Advancing paediatric surgery through education and research

ST3 Application

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Application Process

 

Paediatric surgery has traditionally been one of the more competitive specialities. There are usually between 10 and 15 training numbers released each year in the United Kingdom. However, only 6 numbers were released in 2020 with a competition ratio of 8.33:1. National recruitment is run through the Yorkshire and Humber Deanery: https://www.yorksandhumberdeanery.nhs.uk/recruitment/national-recruitment/national-paediatric-surgery-st3-recruitment

 

The application consists of an online self-assessment form which assesses eligibility and may form the basis of the portfolio station at interview. Candidates are no longer short listed so all eligible candidates will be offered an interview. Due to the Covid-19 pandemic, there were no interviews during the 2020 recruitment period. All training numbers were allocated from the self-assessment scores only.

 

The 2021 interviews will be conducted virtually and will consist of three 10-minute stations: Portfolio and Career Progression, Academic, Clinical.

 

Only approximately 40% of current trainees got their training number at the first attempt, so do not be disheartened if you do not. Aim to secure a senior clinical fellow post in paediatric surgery and either some neonatal or paediatric intensive care experience to boost your application for the following year.

 

Improving your chance of success

 

Read the personal specifications and strive to achieve as many of the desirable qualities as possible. As discussed, some will be unachievable at certain levels of training, but it is important to fulfil the ones that you can e.g. audits, courses, presentations, teaching etc. Spend as much time in theatre as possible; basic surgical skills are invaluable regardless of the speciality in which they were acquired. Some, such as adult general surgery, urology and plastic surgery will be particularly useful. Get stuck into your foundation and core surgical placements and involve yourself in audit, quality improvement and teaching. Keep an accurate surgical logbook, practice basic surgical and laparoscopic skills, complete the key courses (APLS, ATLS, CRISP and BSS) and have your MRCS sorted and you will be well on your way. This may sound overly simplistic but there are more points on the application form for completing an audit cycle than a PhD. This may mean going back to previous placements to sort the re-audit but it is worth it.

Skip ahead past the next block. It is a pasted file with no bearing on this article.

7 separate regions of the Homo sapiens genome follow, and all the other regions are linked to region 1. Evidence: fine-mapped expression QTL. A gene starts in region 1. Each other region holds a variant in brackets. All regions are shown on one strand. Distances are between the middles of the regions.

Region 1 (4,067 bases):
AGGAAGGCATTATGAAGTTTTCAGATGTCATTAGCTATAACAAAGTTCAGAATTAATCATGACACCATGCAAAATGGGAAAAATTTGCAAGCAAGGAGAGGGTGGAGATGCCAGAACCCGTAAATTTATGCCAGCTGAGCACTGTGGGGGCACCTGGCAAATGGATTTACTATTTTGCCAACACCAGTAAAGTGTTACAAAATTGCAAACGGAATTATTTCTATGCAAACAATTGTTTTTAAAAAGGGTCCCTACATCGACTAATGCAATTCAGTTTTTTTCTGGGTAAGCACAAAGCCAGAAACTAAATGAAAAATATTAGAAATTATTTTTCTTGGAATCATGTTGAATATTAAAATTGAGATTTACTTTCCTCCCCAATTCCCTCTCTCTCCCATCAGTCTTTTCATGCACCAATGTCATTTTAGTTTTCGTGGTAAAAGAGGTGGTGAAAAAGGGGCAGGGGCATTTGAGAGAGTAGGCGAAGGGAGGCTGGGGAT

There are interview preparation courses and books available, such as ISC Medical Interviews, Preparing for ST3 Interviews (P4ST3) or the Paediatric Surgery Skills ASiT Pre-conference course. BAPS sponsors a Paediatric Surgery Prize at the ASiT Conference.

 

If you intend to take a “CT3” year (or have one forced upon you!) then there are usually plenty of clinical fellow jobs around for in paediatric surgery, neonatal intensive care and paediatric intensive care. These will be advertised through the NHS Jobs Website.

 

This is a fantastic specialty and it is certainly worth all the hard work that it takes to become a paediatric surgical trainee.

 

Oliver Burdall 

National Training Representative 2018-2020

Matthew Jobson

National Training Representative 2020-2022